To be publicly named and shamed for not taking modern slavery seriously could have a hugely detrimental impact on an organization’s reputation, which, in turn, would have various knock-on effects.

Getting the full picture

getting the full picture | encompass blogHow can organizations get a full picture of their supply chain?

It’s now more important than ever for an organization to understand who it is doing business with, as well as who, and what, lies behind their dealings.

With this in mind, the Ultimate Beneficial Owners (UBO) of an entity need to be identified early – along with other associated companies and individuals. This involves unwrapping what can often be complex ownership structures, and screening related sanctions. This is a process many of the reporting entities will be familiar with but may be struggling to implement in a timely and cost-effective manner.

To have a full and complete understanding means crossing jurisdictional lines, combining public and private data sources, accessing registries on a global scale and drawing out ownership and control structures. It’s a time heavy, manual process, that in itself carries a level of risk that comes with working from different data sets and the chance of human error that is associated with manual work.


Ultimate beneficial ownership

Exploring ultimate beneficial ownership and the role it plays in laundering illicit funds

How automation can help

how automation can help | encompass blogTechnology, such as the Encompass platform, can alleviate these burdens and, thanks to automation, can make for a robust, effective process.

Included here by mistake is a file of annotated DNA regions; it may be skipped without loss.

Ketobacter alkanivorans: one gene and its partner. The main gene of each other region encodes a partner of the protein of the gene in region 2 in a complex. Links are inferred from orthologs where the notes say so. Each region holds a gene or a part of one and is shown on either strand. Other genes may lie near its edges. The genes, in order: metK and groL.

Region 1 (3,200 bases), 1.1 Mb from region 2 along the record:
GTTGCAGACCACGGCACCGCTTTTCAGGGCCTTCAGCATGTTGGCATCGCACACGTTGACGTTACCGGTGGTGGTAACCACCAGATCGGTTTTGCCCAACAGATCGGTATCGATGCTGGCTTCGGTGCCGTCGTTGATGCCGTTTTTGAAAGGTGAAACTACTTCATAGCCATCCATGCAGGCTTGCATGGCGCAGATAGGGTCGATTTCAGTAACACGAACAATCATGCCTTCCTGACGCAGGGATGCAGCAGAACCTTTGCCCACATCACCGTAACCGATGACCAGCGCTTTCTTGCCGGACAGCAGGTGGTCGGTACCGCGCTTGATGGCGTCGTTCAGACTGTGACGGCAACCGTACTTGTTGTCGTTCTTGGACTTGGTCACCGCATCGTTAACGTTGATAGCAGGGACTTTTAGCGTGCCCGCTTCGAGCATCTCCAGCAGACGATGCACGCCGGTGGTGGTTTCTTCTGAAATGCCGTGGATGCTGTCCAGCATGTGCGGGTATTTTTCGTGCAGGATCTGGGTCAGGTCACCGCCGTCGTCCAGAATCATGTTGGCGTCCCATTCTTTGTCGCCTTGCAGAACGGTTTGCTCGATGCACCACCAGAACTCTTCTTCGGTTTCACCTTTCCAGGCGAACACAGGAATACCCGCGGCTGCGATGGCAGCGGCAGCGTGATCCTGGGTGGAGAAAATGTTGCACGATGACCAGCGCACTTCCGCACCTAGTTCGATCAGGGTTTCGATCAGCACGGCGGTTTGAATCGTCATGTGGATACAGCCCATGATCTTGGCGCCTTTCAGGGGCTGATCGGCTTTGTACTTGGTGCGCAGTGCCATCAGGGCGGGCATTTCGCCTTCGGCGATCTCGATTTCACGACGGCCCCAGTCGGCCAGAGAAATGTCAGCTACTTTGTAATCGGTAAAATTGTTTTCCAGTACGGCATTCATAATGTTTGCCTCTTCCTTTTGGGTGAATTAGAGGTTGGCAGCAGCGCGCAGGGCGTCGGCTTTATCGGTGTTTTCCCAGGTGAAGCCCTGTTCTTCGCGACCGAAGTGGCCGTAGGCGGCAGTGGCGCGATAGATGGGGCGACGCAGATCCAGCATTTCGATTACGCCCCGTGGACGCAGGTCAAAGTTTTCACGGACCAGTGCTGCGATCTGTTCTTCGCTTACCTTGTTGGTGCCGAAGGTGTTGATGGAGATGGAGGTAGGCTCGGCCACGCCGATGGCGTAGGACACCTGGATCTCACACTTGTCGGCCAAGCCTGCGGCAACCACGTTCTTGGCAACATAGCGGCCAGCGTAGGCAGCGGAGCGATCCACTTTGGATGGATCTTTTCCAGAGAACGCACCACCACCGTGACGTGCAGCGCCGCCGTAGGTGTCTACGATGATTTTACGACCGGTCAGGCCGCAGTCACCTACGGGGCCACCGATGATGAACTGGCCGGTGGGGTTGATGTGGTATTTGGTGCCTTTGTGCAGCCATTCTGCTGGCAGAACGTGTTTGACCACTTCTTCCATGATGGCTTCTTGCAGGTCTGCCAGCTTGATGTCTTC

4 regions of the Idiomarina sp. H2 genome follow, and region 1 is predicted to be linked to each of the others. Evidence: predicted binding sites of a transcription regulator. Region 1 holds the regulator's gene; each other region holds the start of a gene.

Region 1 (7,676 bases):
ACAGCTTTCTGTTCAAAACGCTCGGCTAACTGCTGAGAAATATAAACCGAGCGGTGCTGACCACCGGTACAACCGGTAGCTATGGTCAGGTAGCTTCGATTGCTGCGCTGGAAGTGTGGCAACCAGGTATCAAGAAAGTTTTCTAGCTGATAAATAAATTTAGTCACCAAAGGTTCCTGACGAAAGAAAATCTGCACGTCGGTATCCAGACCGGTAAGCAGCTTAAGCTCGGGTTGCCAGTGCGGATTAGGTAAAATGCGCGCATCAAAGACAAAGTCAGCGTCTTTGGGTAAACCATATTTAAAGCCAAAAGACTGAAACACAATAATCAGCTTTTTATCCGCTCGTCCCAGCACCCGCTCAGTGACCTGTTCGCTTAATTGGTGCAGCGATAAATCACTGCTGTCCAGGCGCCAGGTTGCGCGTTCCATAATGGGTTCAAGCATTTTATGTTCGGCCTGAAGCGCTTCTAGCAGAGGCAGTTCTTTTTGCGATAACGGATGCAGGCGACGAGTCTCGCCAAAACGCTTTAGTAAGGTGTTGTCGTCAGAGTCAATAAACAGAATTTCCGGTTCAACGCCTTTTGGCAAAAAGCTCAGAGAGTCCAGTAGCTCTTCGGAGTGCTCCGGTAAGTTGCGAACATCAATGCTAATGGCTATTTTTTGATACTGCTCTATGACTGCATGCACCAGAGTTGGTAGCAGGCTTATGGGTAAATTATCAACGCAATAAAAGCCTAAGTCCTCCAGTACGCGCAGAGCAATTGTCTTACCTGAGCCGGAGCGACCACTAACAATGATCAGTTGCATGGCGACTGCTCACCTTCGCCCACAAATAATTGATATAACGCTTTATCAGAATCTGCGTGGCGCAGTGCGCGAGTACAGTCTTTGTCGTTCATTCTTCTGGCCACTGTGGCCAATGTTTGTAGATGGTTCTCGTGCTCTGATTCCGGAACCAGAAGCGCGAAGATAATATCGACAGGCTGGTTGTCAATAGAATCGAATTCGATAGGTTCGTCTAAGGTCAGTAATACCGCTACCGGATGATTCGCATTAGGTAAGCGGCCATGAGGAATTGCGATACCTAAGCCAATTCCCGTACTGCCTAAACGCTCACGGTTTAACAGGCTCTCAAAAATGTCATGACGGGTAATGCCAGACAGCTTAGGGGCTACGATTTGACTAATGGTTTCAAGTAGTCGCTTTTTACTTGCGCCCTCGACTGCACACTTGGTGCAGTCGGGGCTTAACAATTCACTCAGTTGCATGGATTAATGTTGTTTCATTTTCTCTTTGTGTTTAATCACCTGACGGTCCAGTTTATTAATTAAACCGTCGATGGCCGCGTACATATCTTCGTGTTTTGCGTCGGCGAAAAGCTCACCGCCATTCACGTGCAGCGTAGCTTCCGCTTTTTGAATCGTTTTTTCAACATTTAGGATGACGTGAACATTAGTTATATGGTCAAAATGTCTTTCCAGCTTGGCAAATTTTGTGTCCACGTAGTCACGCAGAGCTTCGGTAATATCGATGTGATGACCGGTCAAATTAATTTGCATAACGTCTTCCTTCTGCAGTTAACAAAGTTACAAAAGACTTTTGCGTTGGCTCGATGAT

Encompass automatically accesses all relevant public and private data sources to dynamically unwrap corporate ownership structures, discover beneficial owners, screen for Politically Exposed Persons (PEPs) and Sanctions and identify regulatory and adverse media risk using advanced AML automation.

Using Intelligent Process Automation (IPA) and Artificial Intelligence (AI), Encompass gathers and analyzes a wealth of information to dynamically build a visual picture of a company or individual in just minutes.

This allows for quick evaluation of potential risks, with the visualization of corporate structures, or an individual’s family and business network.

The use of these automation tools increases efficiency and brings benefits connected to cost and time savings, as some of the manual work is taken away from humans, allowing them to focus on more complex work.

By integrating data sources and conducting intelligent analytics to deliver easy to understand global corporate linkage and personal share ownership, this makes it easier to comply with the new rules and making use of an automated process also means checks can be completed in hours, in comparison to the days it may take with human entry.

The digital profiles created as a result can be monitored going forward, meaning firms are also able to stay on top of Office of Foreign Assets Control (OFAC) requirements, boosting compliance across the board.

By utilizing automation tools when it comes to the work needed to meet the points of the Act, organizations are able to be sure of who they are in business with – customers and vendors – right down to 1% ownership, ultimately ensuring financial and reputational risk is kept to a minimum.